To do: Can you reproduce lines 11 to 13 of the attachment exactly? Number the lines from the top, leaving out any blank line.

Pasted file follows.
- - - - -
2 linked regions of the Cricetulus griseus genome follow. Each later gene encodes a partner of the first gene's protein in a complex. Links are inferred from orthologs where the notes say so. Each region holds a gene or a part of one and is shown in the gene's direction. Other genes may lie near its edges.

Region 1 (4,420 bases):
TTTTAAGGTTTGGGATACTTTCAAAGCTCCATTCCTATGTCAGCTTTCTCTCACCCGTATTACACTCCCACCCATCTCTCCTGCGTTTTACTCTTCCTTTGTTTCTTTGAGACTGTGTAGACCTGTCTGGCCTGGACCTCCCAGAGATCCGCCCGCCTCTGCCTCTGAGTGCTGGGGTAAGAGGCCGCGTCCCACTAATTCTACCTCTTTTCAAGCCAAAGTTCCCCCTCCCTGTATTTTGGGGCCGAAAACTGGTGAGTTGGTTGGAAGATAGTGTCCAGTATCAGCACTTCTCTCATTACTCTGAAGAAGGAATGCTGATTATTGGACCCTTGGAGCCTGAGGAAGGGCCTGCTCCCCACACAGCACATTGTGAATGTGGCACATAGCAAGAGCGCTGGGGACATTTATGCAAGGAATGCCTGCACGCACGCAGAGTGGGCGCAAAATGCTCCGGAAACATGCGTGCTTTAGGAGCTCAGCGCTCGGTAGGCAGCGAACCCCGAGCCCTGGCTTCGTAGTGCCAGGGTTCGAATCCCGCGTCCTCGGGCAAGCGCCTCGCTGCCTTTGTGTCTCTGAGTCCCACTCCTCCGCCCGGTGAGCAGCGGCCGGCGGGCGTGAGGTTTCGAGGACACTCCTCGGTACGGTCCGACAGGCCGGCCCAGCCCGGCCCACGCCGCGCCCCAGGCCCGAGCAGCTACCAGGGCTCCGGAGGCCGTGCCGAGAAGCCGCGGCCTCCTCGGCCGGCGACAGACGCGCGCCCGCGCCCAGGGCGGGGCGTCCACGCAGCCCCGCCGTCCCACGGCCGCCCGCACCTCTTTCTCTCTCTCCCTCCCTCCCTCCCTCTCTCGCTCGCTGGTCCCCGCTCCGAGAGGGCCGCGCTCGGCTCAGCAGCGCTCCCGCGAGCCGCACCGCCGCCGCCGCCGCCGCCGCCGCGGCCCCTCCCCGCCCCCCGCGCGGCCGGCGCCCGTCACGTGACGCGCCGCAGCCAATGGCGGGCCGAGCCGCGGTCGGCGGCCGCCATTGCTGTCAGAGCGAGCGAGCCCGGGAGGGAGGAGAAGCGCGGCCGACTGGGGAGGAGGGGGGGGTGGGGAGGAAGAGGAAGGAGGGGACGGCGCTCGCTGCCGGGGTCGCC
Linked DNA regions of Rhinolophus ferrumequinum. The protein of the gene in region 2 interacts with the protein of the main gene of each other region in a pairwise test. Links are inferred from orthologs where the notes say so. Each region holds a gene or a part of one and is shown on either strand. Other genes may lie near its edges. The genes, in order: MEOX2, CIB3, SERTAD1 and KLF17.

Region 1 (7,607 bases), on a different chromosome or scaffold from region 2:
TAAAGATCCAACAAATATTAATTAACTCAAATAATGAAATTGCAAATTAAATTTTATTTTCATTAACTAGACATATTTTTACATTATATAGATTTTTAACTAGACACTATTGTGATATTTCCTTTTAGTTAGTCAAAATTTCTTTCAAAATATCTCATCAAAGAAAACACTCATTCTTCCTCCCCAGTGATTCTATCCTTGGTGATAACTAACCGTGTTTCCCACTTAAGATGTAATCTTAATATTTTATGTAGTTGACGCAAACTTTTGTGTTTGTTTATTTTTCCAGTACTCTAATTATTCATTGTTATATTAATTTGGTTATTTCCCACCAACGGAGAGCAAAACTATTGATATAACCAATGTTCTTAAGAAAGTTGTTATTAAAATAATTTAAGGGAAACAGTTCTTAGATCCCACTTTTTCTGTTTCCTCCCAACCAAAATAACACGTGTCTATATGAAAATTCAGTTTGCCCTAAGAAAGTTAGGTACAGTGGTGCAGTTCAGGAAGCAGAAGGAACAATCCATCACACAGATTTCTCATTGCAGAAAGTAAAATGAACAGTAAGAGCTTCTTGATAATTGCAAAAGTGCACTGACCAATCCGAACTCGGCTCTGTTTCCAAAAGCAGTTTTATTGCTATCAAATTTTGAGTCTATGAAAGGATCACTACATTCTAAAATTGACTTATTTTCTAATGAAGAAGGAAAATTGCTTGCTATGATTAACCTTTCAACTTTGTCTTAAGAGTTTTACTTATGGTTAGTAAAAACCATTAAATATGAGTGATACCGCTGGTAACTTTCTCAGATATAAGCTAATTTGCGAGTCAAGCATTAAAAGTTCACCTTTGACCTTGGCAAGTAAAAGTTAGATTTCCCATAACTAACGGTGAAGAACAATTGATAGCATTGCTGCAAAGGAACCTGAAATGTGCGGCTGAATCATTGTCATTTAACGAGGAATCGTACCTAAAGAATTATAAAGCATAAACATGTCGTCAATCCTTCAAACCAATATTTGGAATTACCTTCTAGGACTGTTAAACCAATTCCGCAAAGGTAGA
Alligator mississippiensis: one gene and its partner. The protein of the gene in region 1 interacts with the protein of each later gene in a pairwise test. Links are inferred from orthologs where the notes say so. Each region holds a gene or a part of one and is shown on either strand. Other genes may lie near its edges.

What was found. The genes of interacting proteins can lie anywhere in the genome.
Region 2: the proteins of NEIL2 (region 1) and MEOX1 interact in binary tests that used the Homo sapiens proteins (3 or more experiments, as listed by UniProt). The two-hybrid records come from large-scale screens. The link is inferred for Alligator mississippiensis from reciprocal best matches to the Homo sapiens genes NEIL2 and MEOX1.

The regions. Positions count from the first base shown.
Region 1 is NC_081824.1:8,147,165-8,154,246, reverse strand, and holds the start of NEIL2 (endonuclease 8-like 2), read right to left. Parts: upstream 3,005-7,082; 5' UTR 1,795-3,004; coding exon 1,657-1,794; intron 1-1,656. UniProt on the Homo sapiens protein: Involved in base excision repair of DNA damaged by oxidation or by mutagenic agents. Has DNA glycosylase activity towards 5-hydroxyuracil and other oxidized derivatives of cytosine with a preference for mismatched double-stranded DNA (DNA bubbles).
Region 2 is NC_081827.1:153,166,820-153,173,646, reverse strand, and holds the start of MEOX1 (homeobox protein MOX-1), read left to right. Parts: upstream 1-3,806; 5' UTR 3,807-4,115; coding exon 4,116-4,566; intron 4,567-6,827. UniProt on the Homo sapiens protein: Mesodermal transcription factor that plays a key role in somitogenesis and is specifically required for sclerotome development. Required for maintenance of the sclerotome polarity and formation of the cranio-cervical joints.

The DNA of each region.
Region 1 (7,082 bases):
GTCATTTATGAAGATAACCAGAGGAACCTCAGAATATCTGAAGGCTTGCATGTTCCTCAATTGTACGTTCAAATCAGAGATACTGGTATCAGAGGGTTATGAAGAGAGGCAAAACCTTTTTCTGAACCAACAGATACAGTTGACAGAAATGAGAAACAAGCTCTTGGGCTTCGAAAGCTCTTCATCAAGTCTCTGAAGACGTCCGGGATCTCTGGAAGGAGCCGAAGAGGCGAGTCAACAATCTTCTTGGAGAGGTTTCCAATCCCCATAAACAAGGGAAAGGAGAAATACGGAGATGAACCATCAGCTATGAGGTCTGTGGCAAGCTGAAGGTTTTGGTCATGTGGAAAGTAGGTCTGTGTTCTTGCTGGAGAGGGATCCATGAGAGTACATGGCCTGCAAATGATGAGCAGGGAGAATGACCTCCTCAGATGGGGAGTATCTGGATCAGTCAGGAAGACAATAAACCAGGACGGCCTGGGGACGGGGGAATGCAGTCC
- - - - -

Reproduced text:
Region 1 is NC_081824.1:8,147,165-8,154,246, reverse strand, and holds the start of NEIL2 (endonuclease 8-like 2), read right to left. Parts: upstream 3,005-7,082; 5' UTR 1,795-3,004; coding exon 1,657-1,794; intron 1-1,656. UniProt on the Homo sapiens protein: Involved in base excision repair of DNA damaged by oxidation or by mutagenic agents. Has DNA glycosylase activity towards 5-hydroxyuracil and other oxidized derivatives of cytosine with a preference for mismatched double-stranded DNA (DNA bubbles).
Region 2 is NC_081827.1:153,166,820-153,173,646, reverse strand, and holds the start of MEOX1 (homeobox protein MOX-1), read left to right. Parts: upstream 1-3,806; 5' UTR 3,807-4,115; coding exon 4,116-4,566; intron 4,567-6,827. UniProt on the Homo sapiens protein: Mesodermal transcription factor that plays a key role in somitogenesis and is specifically required for sclerotome development. Required for maintenance of the sclerotome polarity and formation of the cranio-cervical joints.

The DNA of each region.